Some government employees mistakenly believe an employer can’t punish anything they say because the U.S. Constitution gives them the right to free speech.
They’re forgetting that free speech has limits. For example, their speech is protected only if it touches on matters of public importance. And it is not protected if the speech occurs as part of their jobs.
Recent case: Tristan Bonn worked as a government auditor in charge of reviewing citizens’ complaints against police officers and firefighters.
Bonn prepared a report on the relationship between traffic stops, intense policing in minority communities and diversity on the police force. Bonn published the report and spoke about it to the press.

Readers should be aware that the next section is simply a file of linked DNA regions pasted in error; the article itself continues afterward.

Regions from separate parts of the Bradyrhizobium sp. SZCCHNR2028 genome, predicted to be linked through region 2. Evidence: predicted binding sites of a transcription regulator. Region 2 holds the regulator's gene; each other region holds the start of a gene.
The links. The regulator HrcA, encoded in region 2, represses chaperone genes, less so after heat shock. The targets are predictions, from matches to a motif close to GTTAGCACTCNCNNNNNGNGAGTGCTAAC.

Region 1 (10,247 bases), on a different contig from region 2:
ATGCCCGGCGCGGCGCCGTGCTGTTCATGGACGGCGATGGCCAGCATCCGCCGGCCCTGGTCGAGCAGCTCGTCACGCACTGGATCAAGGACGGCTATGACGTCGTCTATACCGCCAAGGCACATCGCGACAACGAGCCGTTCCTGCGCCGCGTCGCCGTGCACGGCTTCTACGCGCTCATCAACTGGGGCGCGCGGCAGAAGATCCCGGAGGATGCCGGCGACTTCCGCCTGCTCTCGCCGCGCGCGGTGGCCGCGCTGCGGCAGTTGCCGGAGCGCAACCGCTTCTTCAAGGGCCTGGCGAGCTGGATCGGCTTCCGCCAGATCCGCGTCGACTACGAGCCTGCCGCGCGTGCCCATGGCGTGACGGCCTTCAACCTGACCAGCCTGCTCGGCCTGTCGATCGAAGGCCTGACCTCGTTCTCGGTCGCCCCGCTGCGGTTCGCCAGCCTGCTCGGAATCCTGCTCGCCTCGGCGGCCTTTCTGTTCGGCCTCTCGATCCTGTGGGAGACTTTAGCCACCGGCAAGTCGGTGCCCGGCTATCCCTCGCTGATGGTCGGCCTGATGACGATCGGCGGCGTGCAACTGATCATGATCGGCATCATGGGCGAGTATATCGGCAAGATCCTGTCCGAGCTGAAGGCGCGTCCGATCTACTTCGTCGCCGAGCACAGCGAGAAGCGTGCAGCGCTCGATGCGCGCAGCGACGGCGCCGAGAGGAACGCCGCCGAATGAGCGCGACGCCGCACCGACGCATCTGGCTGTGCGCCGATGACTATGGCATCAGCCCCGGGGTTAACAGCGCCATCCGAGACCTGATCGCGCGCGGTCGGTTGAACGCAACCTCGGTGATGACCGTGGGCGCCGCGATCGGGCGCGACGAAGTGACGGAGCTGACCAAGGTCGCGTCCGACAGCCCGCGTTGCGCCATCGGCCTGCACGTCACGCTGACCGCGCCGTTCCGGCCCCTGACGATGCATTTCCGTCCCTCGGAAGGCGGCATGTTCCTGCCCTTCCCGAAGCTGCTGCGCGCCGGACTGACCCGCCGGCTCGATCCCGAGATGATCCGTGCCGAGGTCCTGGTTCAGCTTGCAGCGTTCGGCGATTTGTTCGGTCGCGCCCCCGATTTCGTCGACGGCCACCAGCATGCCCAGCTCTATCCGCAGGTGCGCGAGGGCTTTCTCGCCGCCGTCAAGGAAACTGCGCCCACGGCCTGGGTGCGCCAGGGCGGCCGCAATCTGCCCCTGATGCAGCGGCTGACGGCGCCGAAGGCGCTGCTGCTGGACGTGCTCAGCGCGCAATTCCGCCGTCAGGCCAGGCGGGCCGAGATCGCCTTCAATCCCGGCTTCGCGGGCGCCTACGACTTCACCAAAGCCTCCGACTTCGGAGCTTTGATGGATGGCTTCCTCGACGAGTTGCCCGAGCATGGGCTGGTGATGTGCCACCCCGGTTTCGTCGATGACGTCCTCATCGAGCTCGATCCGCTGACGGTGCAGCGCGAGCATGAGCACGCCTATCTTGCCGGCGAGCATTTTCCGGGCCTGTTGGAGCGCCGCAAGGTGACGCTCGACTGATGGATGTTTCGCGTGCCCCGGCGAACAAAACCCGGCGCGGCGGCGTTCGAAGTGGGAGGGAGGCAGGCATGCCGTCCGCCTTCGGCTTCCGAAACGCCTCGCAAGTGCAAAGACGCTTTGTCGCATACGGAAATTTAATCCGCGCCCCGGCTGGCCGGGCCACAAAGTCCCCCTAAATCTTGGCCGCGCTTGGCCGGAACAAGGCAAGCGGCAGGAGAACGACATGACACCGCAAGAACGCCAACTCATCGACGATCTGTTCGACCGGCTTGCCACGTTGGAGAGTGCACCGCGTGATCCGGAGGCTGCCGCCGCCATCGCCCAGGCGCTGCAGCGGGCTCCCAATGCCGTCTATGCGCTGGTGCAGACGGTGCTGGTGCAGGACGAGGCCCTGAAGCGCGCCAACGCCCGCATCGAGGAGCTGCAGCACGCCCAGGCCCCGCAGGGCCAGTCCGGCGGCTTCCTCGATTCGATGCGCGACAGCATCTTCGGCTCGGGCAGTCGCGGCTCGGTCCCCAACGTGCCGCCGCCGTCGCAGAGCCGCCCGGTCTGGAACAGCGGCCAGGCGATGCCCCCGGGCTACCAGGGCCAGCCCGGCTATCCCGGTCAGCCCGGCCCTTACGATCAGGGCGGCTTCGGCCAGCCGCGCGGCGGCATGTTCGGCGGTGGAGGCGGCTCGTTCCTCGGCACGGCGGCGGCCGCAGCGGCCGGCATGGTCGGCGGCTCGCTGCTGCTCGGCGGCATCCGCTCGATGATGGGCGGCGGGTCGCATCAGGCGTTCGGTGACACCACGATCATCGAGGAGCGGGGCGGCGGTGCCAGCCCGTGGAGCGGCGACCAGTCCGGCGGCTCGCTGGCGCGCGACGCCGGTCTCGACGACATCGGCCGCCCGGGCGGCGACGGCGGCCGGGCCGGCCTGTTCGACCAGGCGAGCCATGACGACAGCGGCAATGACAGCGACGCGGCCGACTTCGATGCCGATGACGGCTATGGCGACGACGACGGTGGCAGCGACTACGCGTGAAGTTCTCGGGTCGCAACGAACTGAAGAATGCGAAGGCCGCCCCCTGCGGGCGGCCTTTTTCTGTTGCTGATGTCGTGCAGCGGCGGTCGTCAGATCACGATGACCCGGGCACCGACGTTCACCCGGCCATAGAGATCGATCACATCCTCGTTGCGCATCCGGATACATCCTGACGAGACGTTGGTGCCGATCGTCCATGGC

His report was critical of the police department and seemed to imply that few minority applicants wanted to work for the department because they had had negative interactions with current members of the police force.
For example, the report concluded that intense policing in minority communities resulted in many minor criminal charges. In turn, citizens who had been arrested and prosecuted were ineligible to work for the police force. A senior police official disagreed with the report and fired Bonn.
Bonn sued, alleging the report was an exercise in free speech.
The 8th Circuit Court of Appeals disagreed, concluding that Bonn spoke as part of the job, not as a citizen. Therefore, his free speech rights didn’t protect him from discharge. (Bonn v. City of Omaha, No. 09-3332, 8th Cir., 2010)